(b Liège, Belgium, Feb 7, 1907; d Wavre, Belgium, Feb 10, 1987). Belgian pianist . After working in cinemas and music halls he performed in Switzerland (1928) and France (1929). In 1930 he toured Algeria and worked in Paris, and from 1931 to 1934 he was pianist, organist, and arranger at a nightclub in Liège. Colignon then played with Fud Candrix’s orchestra, often as a principal soloist (1935–40), and led his own group in Brussels. After World War II he was in Antwerp, and later he held residencies in Brussels (1947–53) and Charleroi. Thereafter he worked in Germany, mainly as an organist. He made recordings as an unaccompanied soloist (1937–8), as a leader (1939, 1941–2), and as a sideman with Candrix (1937–40), Kutte Widmann and the clarinetist and tenor saxophonist Jack Lowens (both 1942), and René Compère (...
(b Lagos). Nigerian reggae musician. After a series of television appearances in Nigeria in the early 1980s he began a solo career in 1987. Jah Stix was his first band and in 1988 his album Prisoner of Conscience made an international impact. Influences on Majek include musicians such as Bob Marley, Fela Anikulapo-Kuti and Jimi Hendrix; his late musical style (for example as shown in ...
[Warsame, Keinan Abdi ]
(b Mogadishu, Somalia, Feb 1, 1978). Somali-Canadian hip hop artist, singer, and songwriter. K’naan (“traveler”) was born in the midst of Somalia’s civil war. His grandfather Haji Mohamed was a famous poet, and his aunt Magool a well-known singer. As a child he became interested in rap recordings sent from the United States by his father. In 1991 he left as a refugee with his mother and sister, moving to New York and then Toronto. By 1993 he had learned English, left school, and was performing professionally. In 2001 he sang at the 50th anniversary of the United Nations High Commission for Refugees. His full-length debut album, The Dusty Foot Philosopher (2005), won a Juno Award for Rap Recording of the Year and was nominated for the Polaris Music Prize. In 2005, he performed at the Live 8 concert in Barrie, Canada. His second album, Troubadour...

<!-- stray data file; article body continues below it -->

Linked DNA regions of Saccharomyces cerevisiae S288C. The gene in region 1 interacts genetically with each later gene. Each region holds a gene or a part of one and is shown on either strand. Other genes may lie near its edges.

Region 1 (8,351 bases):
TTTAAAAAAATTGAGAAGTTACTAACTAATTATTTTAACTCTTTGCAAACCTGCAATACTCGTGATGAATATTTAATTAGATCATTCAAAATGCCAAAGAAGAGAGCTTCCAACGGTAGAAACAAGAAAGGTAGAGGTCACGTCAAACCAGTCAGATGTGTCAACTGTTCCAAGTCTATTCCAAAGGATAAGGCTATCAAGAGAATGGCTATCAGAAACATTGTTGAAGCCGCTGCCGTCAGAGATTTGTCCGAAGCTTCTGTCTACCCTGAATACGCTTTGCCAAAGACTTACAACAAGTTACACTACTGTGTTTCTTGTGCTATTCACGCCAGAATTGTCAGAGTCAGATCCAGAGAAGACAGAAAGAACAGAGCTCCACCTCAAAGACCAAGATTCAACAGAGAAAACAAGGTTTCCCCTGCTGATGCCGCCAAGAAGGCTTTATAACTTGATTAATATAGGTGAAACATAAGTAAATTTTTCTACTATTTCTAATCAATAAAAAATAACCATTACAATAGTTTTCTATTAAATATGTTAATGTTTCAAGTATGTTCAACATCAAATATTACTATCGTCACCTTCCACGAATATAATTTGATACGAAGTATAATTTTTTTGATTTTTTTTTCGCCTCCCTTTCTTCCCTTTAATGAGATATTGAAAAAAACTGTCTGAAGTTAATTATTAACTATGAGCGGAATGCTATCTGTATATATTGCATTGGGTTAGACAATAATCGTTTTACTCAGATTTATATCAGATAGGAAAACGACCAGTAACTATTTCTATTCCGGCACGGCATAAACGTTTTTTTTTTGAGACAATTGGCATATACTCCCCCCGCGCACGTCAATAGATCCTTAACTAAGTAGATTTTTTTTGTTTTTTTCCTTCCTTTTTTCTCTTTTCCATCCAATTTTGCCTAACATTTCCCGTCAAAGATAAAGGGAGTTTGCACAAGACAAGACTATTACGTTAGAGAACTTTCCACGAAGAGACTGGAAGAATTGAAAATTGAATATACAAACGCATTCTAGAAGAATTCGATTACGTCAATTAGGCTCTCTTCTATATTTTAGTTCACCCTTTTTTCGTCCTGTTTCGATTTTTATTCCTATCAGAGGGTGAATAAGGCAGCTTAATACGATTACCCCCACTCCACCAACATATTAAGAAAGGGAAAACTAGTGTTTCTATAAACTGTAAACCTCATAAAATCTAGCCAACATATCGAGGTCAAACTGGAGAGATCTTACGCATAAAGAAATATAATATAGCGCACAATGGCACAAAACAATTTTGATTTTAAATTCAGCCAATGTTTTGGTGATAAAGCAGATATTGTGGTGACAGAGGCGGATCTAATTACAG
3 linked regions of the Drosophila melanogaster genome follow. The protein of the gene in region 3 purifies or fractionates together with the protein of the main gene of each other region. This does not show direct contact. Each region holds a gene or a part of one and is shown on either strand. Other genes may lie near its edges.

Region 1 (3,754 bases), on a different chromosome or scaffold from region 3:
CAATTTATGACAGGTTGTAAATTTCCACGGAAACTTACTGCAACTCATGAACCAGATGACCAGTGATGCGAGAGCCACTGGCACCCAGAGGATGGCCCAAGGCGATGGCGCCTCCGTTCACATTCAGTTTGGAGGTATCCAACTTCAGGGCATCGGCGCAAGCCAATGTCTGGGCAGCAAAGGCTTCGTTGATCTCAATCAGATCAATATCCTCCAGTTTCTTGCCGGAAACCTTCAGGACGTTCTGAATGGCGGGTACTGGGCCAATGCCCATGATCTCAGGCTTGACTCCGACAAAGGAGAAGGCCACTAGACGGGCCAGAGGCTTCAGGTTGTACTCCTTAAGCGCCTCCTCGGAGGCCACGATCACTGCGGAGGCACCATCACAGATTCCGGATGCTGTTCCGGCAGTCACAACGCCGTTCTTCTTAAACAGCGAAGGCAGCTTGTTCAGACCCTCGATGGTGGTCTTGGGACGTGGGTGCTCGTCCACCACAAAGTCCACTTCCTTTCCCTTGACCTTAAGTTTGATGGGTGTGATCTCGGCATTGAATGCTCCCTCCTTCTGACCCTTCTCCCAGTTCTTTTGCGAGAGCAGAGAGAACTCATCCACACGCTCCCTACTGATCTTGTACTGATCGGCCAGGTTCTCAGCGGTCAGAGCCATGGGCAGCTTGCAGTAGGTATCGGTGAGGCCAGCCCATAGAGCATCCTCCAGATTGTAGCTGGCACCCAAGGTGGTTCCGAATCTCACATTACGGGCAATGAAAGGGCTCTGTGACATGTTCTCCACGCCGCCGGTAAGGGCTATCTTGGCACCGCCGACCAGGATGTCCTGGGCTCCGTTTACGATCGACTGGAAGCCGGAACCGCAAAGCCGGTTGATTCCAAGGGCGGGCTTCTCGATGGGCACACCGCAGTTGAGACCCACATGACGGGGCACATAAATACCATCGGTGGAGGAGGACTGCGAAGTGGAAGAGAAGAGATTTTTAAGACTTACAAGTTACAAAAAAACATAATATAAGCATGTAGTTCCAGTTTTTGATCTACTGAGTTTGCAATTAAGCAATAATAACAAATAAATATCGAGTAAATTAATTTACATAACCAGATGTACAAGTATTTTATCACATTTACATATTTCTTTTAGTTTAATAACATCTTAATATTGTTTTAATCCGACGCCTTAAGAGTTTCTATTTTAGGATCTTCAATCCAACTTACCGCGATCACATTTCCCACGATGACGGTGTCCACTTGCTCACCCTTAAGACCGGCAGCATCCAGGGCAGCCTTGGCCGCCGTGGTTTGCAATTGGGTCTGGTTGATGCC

(b Abeokuta, Nigeria Oct 15, 1938; d Lagos, Aug 2, 1997). Nigerian pop musician. He formed his first band, Koola Lobitos, in London while a student at Trinity College of Music (1958–63) where he studied the trumpet, music theory and composition. After returning to Nigeria (1963) he reorganized the band as Nigeria '70; the name was changed after a trip to the USA (1969) to Afrika '70, and finally to Egypt '80. From 1964 to 1979 the band was led by the drummer Tony Oladipo Allen. Formative musical influences on Fela Kuti include his indigenous Yoruba musical culture, classical training, exposure to jazz during his weekly radio programmes at the Nigerian Broadcasting Corporation, black American music (James Brown, John Coltrane, Miles Davis), literary works (The Autobiography of Malcom X) and political activists encountered during his trips to the USA. He proclaimed himself a disciple of the late pan-Africanist and president of Ghana, Dr Kwame Nkrumah....
(Ward Martin Tabares)
(b Norwalk, CT, Sept 2, 1928; d New Rochelle, NY, June 18, 2014). American jazz pianist, bandleader and composer. As a child he was exposed to Cape Verdean folk music performed by his father, who was of Portuguese descent. He began studying the saxophone and the piano in high school, when his influences were blues singers such as Memphis Slim and boogie-woogie and bop pianists, especially Bud Powell and Thelonious Monk. In 1950 Stan Getz made a guest appearance in Hartford, Connecticut, with Silver’s trio, and subsequently engaged the group to tour regularly with him. Silver remained with Getz for a year, during which time three of his compositions, Penny, Potter’s Luck (written for Tommy Potter) and Split Kick, were recorded by the band for the Roost label.
By 1951 Silver had developed sufficient confidence to move to New York, where he performed with such established professionals as Coleman Hawkins, Lester Young, Oscar Pettiford and Art Blakey. In ...